The good news is that when we do this everyone benefits. People using screen readers, people where English is a second language, it's easier to translate, it's better for search engine optimization, it's better for all readers Now that we've established some of those universal best practices for writing on the web, the next thing that will really help improve your writing and improve the engagement of your content is keeping your audience in mind. A common tool that we can use to think about our audience is the Persona. A Persona is a fictitious, yet realistic depiction of the key audience groups that you have. In the case of Bay Area Legal Services, they have three key audience groups- the client, who's got a legal problem, the pro bono lawyer, who's looking to volunteer and the donor, who wants to donate to Bay Area so they can expand the legal help to give to people.
All of them have distinct needs. All of them have distinct kinds of vocabulary that they're coming with, background information they're coming with, so different pages on the site will be more important to different audience groups and so you should be writing accordingly. One thing that we oftentimes do is we overestimate the literacy level of those who are coming to our site. As you can see with this chart, even just writing at an eighth grade level you're only reaching 50 percent of the US population and that can shift up or down depending on your constituents, but in the nonprofit world where we're serving people who are under-resourced or at a certain disadvantage that's oftentimes even more pronounced, so keep that in mind. A lot of us also have a global audience so be aware of idioms, figures of speech that might not translate for people or it might be difficult to understand initially, which leads us to a similar issue - jargon, which I'll let Johanna talk about. Yes, I've been writing nonprofit content for the web since 1999 and jargon has always been a thing that has been there and it's great to question whether any jargon you're using makes sense for your audience and of course sometimes it will, but it's just really great to question the jargon that you're using. Every
community has jargon. Think about the tech community, which certainly has jargon. The non-profit community certainly has jargon and your organization probably has internal jargon and often it's a short-handed way we talk about things with each other when we're in a community, but it's important to know that even if you think people can understand it they may be glazing over or feel excluded or not understand what you're saying if you're using too much jargon. Jargon is so prevalent in the nonprofit sector that, "next slide, beep," that Tech Soup has a non-profit jargon generator that is really fun. I ran it the first four times and I got some great stuff here. "Achieve configurable community engagement." "Cultivate community-centric funding sources." "Pioneer network-centric triple wins."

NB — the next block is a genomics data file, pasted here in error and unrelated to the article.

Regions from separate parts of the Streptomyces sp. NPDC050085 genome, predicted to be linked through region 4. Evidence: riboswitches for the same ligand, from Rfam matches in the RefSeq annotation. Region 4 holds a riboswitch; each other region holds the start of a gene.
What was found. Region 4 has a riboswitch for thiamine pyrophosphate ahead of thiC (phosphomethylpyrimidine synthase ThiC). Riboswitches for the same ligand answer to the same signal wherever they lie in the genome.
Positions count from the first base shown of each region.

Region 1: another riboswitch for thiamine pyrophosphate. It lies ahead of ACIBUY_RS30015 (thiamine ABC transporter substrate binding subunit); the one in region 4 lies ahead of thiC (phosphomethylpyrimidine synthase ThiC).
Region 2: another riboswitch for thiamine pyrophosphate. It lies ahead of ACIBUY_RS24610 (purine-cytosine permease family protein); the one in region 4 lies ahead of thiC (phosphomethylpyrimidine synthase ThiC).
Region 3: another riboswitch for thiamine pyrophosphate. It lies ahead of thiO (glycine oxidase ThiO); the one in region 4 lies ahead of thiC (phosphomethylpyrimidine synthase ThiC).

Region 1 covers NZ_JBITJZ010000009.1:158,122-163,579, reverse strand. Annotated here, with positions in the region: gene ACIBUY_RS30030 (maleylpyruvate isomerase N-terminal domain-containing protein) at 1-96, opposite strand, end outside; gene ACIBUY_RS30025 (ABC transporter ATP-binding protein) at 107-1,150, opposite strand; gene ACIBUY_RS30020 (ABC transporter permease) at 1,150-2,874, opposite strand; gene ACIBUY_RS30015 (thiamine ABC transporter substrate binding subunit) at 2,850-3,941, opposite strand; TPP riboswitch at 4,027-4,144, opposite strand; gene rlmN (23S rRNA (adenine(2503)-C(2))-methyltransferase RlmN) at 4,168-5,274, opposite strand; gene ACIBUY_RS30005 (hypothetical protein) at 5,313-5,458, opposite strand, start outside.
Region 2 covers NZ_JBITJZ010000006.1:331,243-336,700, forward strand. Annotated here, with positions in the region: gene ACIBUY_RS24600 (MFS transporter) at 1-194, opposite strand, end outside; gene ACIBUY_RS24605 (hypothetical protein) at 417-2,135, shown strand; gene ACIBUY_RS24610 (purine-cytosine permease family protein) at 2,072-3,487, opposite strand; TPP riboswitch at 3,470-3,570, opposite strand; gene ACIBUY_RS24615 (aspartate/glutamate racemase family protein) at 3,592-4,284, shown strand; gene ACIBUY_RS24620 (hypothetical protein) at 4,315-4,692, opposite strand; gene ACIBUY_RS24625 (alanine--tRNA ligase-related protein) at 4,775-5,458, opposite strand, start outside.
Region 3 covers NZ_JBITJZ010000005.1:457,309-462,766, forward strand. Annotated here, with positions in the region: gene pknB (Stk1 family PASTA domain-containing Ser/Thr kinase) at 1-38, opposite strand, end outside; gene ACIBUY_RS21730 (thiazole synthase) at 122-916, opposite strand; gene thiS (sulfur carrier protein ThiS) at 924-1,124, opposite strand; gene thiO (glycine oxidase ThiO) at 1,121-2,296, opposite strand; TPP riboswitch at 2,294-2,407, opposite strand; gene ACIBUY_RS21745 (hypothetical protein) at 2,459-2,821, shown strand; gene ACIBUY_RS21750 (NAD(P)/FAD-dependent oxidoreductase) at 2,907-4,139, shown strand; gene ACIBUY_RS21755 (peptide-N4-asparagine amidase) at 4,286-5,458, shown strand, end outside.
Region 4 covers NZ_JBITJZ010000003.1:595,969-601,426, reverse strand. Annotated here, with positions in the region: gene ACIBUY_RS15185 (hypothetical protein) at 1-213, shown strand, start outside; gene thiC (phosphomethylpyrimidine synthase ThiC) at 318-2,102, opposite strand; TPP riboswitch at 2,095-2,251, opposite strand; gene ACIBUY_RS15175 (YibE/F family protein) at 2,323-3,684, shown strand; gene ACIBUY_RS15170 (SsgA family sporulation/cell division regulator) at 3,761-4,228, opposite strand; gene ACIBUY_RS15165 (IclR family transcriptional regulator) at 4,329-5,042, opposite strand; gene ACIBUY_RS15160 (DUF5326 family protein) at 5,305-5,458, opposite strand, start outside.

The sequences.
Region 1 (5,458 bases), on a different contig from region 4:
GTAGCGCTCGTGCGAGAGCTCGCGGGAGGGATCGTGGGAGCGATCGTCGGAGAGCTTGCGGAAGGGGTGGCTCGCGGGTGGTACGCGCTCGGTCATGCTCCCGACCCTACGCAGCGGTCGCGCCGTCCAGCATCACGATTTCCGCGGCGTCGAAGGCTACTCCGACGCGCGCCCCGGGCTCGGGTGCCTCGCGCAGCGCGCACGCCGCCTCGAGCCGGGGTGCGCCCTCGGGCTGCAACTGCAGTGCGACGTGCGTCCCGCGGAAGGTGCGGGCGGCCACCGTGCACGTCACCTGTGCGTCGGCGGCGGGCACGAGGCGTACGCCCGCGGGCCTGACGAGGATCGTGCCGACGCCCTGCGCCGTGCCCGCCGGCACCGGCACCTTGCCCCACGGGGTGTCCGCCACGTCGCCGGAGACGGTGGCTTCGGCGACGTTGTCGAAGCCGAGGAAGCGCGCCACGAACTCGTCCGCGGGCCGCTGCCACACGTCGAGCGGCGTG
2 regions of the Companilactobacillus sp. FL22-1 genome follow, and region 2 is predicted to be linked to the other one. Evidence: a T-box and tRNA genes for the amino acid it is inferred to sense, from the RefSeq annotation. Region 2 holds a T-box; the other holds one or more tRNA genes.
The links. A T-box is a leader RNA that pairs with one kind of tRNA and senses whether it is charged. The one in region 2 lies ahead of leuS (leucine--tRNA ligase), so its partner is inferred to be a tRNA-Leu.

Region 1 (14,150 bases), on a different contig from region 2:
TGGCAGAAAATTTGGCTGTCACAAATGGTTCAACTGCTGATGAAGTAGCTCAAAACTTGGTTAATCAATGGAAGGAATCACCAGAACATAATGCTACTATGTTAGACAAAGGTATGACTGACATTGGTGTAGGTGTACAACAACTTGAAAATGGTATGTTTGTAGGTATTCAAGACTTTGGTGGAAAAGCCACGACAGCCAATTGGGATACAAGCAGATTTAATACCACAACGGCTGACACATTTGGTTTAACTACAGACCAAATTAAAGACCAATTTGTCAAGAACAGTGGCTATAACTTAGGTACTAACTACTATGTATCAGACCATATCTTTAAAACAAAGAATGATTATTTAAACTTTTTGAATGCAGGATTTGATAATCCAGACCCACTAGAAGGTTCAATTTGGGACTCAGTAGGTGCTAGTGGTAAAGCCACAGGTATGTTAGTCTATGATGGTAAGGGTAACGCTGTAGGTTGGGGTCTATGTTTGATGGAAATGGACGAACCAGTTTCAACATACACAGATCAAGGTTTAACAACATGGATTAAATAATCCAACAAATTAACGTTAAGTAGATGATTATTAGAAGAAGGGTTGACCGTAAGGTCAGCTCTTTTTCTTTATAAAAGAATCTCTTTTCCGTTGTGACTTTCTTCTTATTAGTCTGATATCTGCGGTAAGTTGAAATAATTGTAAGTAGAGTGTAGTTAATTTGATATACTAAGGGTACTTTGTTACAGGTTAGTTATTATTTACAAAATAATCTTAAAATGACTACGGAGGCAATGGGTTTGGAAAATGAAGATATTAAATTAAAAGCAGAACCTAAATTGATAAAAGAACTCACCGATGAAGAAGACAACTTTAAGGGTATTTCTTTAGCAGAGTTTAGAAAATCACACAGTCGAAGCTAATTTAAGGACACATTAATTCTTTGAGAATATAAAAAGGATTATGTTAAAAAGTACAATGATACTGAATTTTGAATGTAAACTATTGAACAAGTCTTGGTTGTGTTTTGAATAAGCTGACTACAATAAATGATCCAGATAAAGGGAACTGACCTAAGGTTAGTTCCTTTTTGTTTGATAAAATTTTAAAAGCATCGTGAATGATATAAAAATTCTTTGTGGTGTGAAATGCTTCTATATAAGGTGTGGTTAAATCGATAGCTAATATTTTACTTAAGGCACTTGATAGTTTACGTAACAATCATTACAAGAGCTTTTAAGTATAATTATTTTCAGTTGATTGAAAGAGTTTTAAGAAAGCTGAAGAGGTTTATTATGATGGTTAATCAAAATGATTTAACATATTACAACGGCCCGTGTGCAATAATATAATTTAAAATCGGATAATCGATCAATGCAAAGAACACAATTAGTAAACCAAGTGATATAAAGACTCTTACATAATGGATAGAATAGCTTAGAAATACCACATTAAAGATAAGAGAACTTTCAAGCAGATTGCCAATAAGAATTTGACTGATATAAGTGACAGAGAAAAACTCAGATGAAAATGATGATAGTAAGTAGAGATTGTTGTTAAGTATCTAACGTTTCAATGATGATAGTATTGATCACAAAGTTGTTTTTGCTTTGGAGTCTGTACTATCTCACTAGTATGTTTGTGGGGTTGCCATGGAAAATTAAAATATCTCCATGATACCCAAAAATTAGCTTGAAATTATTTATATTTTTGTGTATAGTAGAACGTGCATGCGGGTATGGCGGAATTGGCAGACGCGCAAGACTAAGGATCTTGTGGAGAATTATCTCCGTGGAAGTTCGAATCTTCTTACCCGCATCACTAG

My favorite, "synergize a transparent sustainability." Yet it is great for long passwords. Excellent comment. This should be your passwords, not a random string of text. Synergize. What does it mean? I don't want to know. Okay, moving on. Next slide. Clear writing is great writing. This is true everywhere and it's certainly true on the web. When you're using jargon or longer words or any words is
it understandable outside of your organization or niche? Do you need to reach people outside of your organization or niche? Are you striving for better inclusion with your website content? Jargon can be a form of gatekeeping. Anyone who's ever walked into a room full of developers talking in developer code talk knows how that can feel, including myself, who is a developer. So just be be mindful of inclusiveness and use jargon as a checkpoint for that and are there simpler or clearer words you can use? Simpler writing is easier to translate, whether someone is using Google Translate on your site or whether you have a staff translator or a freelance translator who's translating your content, in using simpler words that will make that simpler. For the rest of this presentation we're going to focus on two main things that you can zero in on to improve your writing on the web. One is using plain language and